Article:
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http://www.sistrix.com/blog/985-google-farmer-update-quest-f... and http://searchengineland.com/who-lost-in-googles-farmer-algor... are other links I've seen. Bear in mind that much of this third-party analysis compares e.g. US queries vs. queries against Google from Canada, Italy, or India, and geolocation can change the results. Also, different people are running different sets of queries and that subsampling can skew things depending on the query sets. Please bear those disclaimers in mind with any third-party analysis.



Matt, I've seen some high quality smaller sites (Internet versions of traditionally published books with original content) drop as well. Is there any place to submit such sites in order to help this algorithm improve?


Looking through this list of larger sites that dropped, I see one that is similar to the sites I'm talking about, so more people might be able to say what happened: findarticles.com. I have no relation to this site (it is actually a competitor), but I believe the vast majority of its content is licensed versions of articles published by real books, magazines, and newspapers (http://findarticles.com/p/articles/an_1/?browse=A&tag=co...). It seems to have dropped just as much as content mills with low quality articles, such as ezinearticles.com or articlesbase.com. It is possible that I don't know something about findarticles, but this makes it appear like this algorithm change is looking at some superficial common factors and is unable to really distinguish high quality sites from low quality sites.


> licensed versions of articles published by real books, magazines, and newspapers

That makes it sound like Find Articles is quite likely to have a lot of duplicate content, one of the things that Google's update was meant to penalize:

> This update is designed to reduce rankings for low-quality sites—sites which are low-value add for users, copy content from other websites or sites that are just not very useful.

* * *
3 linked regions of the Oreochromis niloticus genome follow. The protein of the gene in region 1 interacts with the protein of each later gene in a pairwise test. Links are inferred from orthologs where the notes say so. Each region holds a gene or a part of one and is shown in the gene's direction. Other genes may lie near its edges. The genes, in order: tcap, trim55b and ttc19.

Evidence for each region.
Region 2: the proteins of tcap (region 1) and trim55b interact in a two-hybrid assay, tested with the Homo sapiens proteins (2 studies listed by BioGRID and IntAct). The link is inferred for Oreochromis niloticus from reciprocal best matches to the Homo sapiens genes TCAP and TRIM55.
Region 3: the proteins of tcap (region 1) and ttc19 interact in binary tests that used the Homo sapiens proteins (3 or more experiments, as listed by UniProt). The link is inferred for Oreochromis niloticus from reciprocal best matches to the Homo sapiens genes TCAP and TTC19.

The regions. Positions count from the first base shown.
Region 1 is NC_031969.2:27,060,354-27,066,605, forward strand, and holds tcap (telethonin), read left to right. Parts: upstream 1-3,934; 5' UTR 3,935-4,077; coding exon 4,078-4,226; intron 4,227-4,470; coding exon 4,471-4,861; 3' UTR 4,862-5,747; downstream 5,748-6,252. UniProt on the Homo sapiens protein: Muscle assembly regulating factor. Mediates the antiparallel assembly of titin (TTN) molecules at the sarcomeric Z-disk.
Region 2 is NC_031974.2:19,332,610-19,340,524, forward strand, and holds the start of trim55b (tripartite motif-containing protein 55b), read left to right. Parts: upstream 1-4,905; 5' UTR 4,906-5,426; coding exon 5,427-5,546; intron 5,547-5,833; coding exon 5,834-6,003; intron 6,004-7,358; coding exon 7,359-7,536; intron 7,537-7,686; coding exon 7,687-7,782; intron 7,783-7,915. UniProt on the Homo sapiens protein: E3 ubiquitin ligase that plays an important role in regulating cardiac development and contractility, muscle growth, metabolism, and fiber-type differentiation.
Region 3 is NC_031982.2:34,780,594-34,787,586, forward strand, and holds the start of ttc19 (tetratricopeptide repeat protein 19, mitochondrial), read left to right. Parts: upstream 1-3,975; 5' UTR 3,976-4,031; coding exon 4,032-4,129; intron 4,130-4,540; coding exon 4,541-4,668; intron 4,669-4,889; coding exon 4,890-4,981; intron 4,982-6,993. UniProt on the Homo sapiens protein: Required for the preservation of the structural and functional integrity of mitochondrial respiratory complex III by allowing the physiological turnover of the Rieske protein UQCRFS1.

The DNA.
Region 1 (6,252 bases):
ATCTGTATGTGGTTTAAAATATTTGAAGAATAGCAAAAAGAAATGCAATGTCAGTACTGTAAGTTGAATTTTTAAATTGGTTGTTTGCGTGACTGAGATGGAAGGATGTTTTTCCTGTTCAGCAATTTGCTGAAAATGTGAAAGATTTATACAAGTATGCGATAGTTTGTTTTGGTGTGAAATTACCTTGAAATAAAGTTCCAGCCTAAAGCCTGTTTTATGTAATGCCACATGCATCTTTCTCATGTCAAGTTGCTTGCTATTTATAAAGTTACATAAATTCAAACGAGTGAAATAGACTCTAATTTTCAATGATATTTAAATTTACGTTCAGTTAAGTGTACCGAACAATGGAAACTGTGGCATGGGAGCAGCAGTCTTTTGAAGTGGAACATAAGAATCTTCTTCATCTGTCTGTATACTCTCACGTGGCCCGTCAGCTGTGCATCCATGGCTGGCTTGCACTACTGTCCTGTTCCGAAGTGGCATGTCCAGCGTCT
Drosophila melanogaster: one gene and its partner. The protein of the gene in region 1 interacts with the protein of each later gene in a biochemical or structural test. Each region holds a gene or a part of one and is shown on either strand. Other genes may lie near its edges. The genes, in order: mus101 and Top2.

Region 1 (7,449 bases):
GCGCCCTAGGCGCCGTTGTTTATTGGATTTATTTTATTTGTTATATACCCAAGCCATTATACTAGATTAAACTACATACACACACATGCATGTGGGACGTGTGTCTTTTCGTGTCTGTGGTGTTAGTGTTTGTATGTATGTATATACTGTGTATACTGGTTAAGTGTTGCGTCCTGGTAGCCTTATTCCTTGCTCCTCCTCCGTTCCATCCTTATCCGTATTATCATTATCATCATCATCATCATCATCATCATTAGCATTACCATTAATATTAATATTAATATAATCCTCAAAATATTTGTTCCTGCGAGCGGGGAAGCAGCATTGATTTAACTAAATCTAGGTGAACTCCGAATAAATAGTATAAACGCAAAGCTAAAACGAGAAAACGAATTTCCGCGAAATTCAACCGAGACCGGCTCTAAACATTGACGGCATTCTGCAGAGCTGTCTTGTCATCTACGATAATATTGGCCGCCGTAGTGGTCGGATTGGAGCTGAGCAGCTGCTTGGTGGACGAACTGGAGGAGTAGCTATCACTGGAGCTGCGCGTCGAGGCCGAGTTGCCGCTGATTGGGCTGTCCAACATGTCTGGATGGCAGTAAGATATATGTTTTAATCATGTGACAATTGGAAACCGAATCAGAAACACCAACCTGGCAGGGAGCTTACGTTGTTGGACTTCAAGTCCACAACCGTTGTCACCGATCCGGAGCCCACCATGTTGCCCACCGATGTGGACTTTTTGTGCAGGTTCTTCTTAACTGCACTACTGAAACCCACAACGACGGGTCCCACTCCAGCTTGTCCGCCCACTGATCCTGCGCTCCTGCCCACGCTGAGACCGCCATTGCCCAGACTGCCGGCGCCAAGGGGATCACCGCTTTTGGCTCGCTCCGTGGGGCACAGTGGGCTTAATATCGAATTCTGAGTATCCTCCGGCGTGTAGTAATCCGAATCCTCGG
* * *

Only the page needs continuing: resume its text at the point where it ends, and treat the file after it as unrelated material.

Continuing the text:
Maybe, but this quote talks about punishing sites copying content from other websites, which is not what they are doing. Most newspaper sites will have the same versions of AP or Reuters articles as well, but this new algorithm didn't affect them. I believe that many older newspaper articles on their site are not republished anywhere else on the Web.


> I believe that many older newspaper articles on their site are not republished anywhere else on the Web.

I'd hope those particular articles should surface then. Their other content though is of low value.


Matt, part of our site is a blog-like service. We'd love to have a Google service where we submit the content our users publishing and reject them based on the rating returned.

I'm sure this can also be used for evil purposes by content scrapers, but as a startup with limited resources, an automated (and free :) way to stop such content would be great.


Some high quality user generated content sites seem to have been impacted by this change too. My main site (see my about for details) has lots great car reviews, which are unique to the site, yet my Google US traffic has fallen off a cliff.

If my site is a content farm, then surely so are sites like Stack Overflow and Trip Advisor, as I'm using the same model of moderated and curated user generated content, and while I don't think my site is quite as useful as Stack Overflow (what is?), I've been running this site as a labour of love since 1997, and I've had countless emails from people who've found the site useful, so I must be doing something right.


http://twitter.com/mattcutts/status/41601641299984384

"we've still got several changes in the pipeline"

Matt, are these changes/domains related to the farmer update specifically or just in general? Any idea when we can expect to see something?


We tend not to pre-announce ranking changes, because priorities and timing can always shift. But broadly speaking, anything I mentioned in my blog post a few weeks ago at http://googleblog.blogspot.com/2011/01/google-search-and-sea... is still open for improvement. The topics of that post included scrapers/copiers, spam, and low-quality sites.




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